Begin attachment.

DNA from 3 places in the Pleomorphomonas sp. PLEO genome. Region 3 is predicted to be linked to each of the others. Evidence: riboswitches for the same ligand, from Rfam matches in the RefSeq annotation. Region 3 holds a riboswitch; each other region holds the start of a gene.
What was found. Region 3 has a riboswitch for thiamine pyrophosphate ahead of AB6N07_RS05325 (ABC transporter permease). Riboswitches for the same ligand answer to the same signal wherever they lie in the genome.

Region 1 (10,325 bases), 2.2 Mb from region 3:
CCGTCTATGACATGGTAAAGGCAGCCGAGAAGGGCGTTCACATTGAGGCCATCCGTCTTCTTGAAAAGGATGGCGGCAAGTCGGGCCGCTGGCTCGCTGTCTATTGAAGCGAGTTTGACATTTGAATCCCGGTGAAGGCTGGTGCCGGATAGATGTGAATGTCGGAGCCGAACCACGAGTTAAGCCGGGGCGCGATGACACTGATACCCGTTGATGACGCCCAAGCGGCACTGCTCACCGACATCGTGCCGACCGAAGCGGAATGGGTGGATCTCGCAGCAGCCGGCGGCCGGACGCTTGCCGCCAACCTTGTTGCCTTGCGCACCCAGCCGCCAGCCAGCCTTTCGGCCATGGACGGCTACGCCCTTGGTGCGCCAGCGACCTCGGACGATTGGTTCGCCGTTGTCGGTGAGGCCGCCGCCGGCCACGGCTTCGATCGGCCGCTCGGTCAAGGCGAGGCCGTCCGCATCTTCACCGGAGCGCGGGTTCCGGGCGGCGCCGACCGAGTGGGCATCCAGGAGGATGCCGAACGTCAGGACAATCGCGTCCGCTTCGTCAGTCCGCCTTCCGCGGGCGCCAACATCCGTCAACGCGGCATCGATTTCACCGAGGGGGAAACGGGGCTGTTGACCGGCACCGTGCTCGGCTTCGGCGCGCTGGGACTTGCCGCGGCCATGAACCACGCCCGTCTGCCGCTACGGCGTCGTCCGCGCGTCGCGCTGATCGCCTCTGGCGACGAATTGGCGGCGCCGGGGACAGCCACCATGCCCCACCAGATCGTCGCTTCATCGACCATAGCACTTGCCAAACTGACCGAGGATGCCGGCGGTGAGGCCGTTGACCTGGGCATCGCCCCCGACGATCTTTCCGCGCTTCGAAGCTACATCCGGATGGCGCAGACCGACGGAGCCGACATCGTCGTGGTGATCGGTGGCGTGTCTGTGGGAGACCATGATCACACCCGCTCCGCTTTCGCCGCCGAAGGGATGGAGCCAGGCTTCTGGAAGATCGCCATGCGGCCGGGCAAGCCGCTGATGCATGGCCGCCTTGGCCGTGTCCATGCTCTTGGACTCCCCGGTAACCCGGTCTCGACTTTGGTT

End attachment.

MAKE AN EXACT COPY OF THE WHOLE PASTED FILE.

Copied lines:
DNA from 3 places in the Pleomorphomonas sp. PLEO genome. Region 3 is predicted to be linked to each of the others. Evidence: riboswitches for the same ligand, from Rfam matches in the RefSeq annotation. Region 3 holds a riboswitch; each other region holds the start of a gene.
What was found. Region 3 has a riboswitch for thiamine pyrophosphate ahead of AB6N07_RS05325 (ABC transporter permease). Riboswitches for the same ligand answer to the same signal wherever they lie in the genome.

Region 1 (10,325 bases), 2.2 Mb from region 3:
CCGTCTATGACATGGTAAAGGCAGCCGAGAAGGGCGTTCACATTGAGGCCATCCGTCTTCTTGAAAAGGATGGCGGCAAGTCGGGCCGCTGGCTCGCTGTCTATTGAAGCGAGTTTGACATTTGAATCCCGGTGAAGGCTGGTGCCGGATAGATGTGAATGTCGGAGCCGAACCACGAGTTAAGCCGGGGCGCGATGACACTGATACCCGTTGATGACGCCCAAGCGGCACTGCTCACCGACATCGTGCCGACCGAAGCGGAATGGGTGGATCTCGCAGCAGCCGGCGGCCGGACGCTTGCCGCCAACCTTGTTGCCTTGCGCACCCAGCCGCCAGCCAGCCTTTCGGCCATGGACGGCTACGCCCTTGGTGCGCCAGCGACCTCGGACGATTGGTTCGCCGTTGTCGGTGAGGCCGCCGCCGGCCACGGCTTCGATCGGCCGCTCGGTCAAGGCGAGGCCGTCCGCATCTTCACCGGAGCGCGGGTTCCGGGCGGCGCCGACCGAGTGGGCATCCAGGAGGATGCCGAACGTCAGGACAATCGCGTCCGCTTCGTCAGTCCGCCTTCCGCGGGCGCCAACATCCGTCAACGCGGCATCGATTTCACCGAGGGGGAAACGGGGCTGTTGACCGGCACCGTGCTCGGCTTCGGCGCGCTGGGACTTGCCGCGGCCATGAACCACGCCCGTCTGCCGCTACGGCGTCGTCCGCGCGTCGCGCTGATCGCCTCTGGCGACGAATTGGCGGCGCCGGGGACAGCCACCATGCCCCACCAGATCGTCGCTTCATCGACCATAGCACTTGCCAAACTGACCGAGGATGCCGGCGGTGAGGCCGTTGACCTGGGCATCGCCCCCGACGATCTTTCCGCGCTTCGAAGCTACATCCGGATGGCGCAGACCGACGGAGCCGACATCGTCGTGGTGATCGGTGGCGTGTCTGTGGGAGACCATGATCACACCCGCTCCGCTTTCGCCGCCGAAGGGATGGAGCCAGGCTTCTGGAAGATCGCCATGCGGCCGGGCAAGCCGCTGATGCATGGCCGCCTTGGCCGTGTCCATGCTCTTGGACTCCCCGGTAACCCGGTCTCGACTTTGGTT